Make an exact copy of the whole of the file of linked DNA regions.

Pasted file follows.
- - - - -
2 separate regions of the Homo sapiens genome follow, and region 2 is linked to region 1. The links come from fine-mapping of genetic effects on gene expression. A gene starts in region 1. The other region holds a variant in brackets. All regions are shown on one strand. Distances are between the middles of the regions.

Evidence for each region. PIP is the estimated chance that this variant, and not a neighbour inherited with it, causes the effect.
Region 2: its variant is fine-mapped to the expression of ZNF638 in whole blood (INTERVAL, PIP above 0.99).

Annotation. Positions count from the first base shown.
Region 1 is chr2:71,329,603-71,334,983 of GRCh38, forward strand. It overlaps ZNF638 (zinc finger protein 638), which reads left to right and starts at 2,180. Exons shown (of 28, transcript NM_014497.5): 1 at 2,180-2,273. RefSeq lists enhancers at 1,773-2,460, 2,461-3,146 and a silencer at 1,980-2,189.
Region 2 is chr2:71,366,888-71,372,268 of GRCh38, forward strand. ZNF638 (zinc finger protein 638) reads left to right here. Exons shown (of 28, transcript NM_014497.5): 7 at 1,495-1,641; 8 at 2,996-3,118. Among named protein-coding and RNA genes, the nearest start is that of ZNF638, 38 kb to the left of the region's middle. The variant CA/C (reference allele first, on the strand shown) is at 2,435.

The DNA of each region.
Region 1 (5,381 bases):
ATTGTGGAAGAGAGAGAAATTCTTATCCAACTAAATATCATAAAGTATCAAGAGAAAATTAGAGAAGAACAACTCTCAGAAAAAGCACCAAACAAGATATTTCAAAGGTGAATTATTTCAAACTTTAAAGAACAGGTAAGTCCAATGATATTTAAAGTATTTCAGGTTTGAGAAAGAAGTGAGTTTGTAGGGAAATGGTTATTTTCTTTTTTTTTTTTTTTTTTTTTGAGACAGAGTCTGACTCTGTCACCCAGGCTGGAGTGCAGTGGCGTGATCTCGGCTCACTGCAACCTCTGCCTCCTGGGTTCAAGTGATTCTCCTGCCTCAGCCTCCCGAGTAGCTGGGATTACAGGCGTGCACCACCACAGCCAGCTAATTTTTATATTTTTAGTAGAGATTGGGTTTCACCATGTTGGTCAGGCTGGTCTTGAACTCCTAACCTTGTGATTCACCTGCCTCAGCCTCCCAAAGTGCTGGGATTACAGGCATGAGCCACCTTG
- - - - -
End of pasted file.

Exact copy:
2 separate regions of the Homo sapiens genome follow, and region 2 is linked to region 1. The links come from fine-mapping of genetic effects on gene expression. A gene starts in region 1. The other region holds a variant in brackets. All regions are shown on one strand. Distances are between the middles of the regions.

Evidence for each region. PIP is the estimated chance that this variant, and not a neighbour inherited with it, causes the effect.
Region 2: its variant is fine-mapped to the expression of ZNF638 in whole blood (INTERVAL, PIP above 0.99).

Annotation. Positions count from the first base shown.
Region 1 is chr2:71,329,603-71,334,983 of GRCh38, forward strand. It overlaps ZNF638 (zinc finger protein 638), which reads left to right and starts at 2,180. Exons shown (of 28, transcript NM_014497.5): 1 at 2,180-2,273. RefSeq lists enhancers at 1,773-2,460, 2,461-3,146 and a silencer at 1,980-2,189.
Region 2 is chr2:71,366,888-71,372,268 of GRCh38, forward strand. ZNF638 (zinc finger protein 638) reads left to right here. Exons shown (of 28, transcript NM_014497.5): 7 at 1,495-1,641; 8 at 2,996-3,118. Among named protein-coding and RNA genes, the nearest start is that of ZNF638, 38 kb to the left of the region's middle. The variant CA/C (reference allele first, on the strand shown) is at 2,435.

The DNA of each region.
Region 1 (5,381 bases):
ATTGTGGAAGAGAGAGAAATTCTTATCCAACTAAATATCATAAAGTATCAAGAGAAAATTAGAGAAGAACAACTCTCAGAAAAAGCACCAAACAAGATATTTCAAAGGTGAATTATTTCAAACTTTAAAGAACAGGTAAGTCCAATGATATTTAAAGTATTTCAGGTTTGAGAAAGAAGTGAGTTTGTAGGGAAATGGTTATTTTCTTTTTTTTTTTTTTTTTTTTTGAGACAGAGTCTGACTCTGTCACCCAGGCTGGAGTGCAGTGGCGTGATCTCGGCTCACTGCAACCTCTGCCTCCTGGGTTCAAGTGATTCTCCTGCCTCAGCCTCCCGAGTAGCTGGGATTACAGGCGTGCACCACCACAGCCAGCTAATTTTTATATTTTTAGTAGAGATTGGGTTTCACCATGTTGGTCAGGCTGGTCTTGAACTCCTAACCTTGTGATTCACCTGCCTCAGCCTCCCAAAGTGCTGGGATTACAGGCATGAGCCACCTTG